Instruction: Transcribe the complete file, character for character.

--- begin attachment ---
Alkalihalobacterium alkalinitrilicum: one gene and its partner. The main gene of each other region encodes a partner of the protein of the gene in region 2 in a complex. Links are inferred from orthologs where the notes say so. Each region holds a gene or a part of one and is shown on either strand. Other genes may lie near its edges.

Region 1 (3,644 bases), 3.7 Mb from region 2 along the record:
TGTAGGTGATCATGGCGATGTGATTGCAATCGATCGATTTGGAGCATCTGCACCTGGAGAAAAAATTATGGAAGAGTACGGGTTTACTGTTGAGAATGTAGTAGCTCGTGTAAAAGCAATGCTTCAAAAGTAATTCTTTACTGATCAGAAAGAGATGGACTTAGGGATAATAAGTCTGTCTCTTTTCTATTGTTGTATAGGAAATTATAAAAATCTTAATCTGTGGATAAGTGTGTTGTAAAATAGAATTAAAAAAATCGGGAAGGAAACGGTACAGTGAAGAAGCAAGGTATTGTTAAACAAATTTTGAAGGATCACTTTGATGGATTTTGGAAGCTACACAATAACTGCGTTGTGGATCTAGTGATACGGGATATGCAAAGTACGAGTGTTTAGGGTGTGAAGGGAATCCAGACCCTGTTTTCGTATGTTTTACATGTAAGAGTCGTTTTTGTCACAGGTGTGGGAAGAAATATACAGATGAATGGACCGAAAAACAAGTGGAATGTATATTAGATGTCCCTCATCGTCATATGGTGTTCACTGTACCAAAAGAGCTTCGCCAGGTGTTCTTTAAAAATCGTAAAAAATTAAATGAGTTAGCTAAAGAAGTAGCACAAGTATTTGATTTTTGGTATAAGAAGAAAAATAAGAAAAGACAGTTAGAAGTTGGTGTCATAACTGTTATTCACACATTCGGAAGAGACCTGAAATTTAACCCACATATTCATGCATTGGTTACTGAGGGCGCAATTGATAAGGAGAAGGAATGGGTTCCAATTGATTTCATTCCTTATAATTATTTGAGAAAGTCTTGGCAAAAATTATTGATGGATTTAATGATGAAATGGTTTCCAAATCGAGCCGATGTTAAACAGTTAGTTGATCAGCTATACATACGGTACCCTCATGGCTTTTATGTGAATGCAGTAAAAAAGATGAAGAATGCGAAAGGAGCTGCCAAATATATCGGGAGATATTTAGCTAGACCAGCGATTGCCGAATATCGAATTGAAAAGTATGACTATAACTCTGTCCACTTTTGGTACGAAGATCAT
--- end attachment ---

Alkalihalobacterium alkalinitrilicum: one gene and its partner. The main gene of each other region encodes a partner of the protein of the gene in region 2 in a complex. Links are inferred from orthologs where the notes say so. Each region holds a gene or a part of one and is shown on either strand. Other genes may lie near its edges.

Region 1 (3,644 bases), 3.7 Mb from region 2 along the record:
TGTAGGTGATCATGGCGATGTGATTGCAATCGATCGATTTGGAGCATCTGCACCTGGAGAAAAAATTATGGAAGAGTACGGGTTTACTGTTGAGAATGTAGTAGCTCGTGTAAAAGCAATGCTTCAAAAGTAATTCTTTACTGATCAGAAAGAGATGGACTTAGGGATAATAAGTCTGTCTCTTTTCTATTGTTGTATAGGAAATTATAAAAATCTTAATCTGTGGATAAGTGTGTTGTAAAATAGAATTAAAAAAATCGGGAAGGAAACGGTACAGTGAAGAAGCAAGGTATTGTTAAACAAATTTTGAAGGATCACTTTGATGGATTTTGGAAGCTACACAATAACTGCGTTGTGGATCTAGTGATACGGGATATGCAAAGTACGAGTGTTTAGGGTGTGAAGGGAATCCAGACCCTGTTTTCGTATGTTTTACATGTAAGAGTCGTTTTTGTCACAGGTGTGGGAAGAAATATACAGATGAATGGACCGAAAAACAAGTGGAATGTATATTAGATGTCCCTCATCGTCATATGGTGTTCACTGTACCAAAAGAGCTTCGCCAGGTGTTCTTTAAAAATCGTAAAAAATTAAATGAGTTAGCTAAAGAAGTAGCACAAGTATTTGATTTTTGGTATAAGAAGAAAAATAAGAAAAGACAGTTAGAAGTTGGTGTCATAACTGTTATTCACACATTCGGAAGAGACCTGAAATTTAACCCACATATTCATGCATTGGTTACTGAGGGCGCAATTGATAAGGAGAAGGAATGGGTTCCAATTGATTTCATTCCTTATAATTATTTGAGAAAGTCTTGGCAAAAATTATTGATGGATTTAATGATGAAATGGTTTCCAAATCGAGCCGATGTTAAACAGTTAGTTGATCAGCTATACATACGGTACCCTCATGGCTTTTATGTGAATGCAGTAAAAAAGATGAAGAATGCGAAAGGAGCTGCCAAATATATCGGGAGATATTTAGCTAGACCAGCGATTGCCGAATATCGAATTGAAAAGTATGACTATAACTCTGTCCACTTTTGGTACGAAGATCAT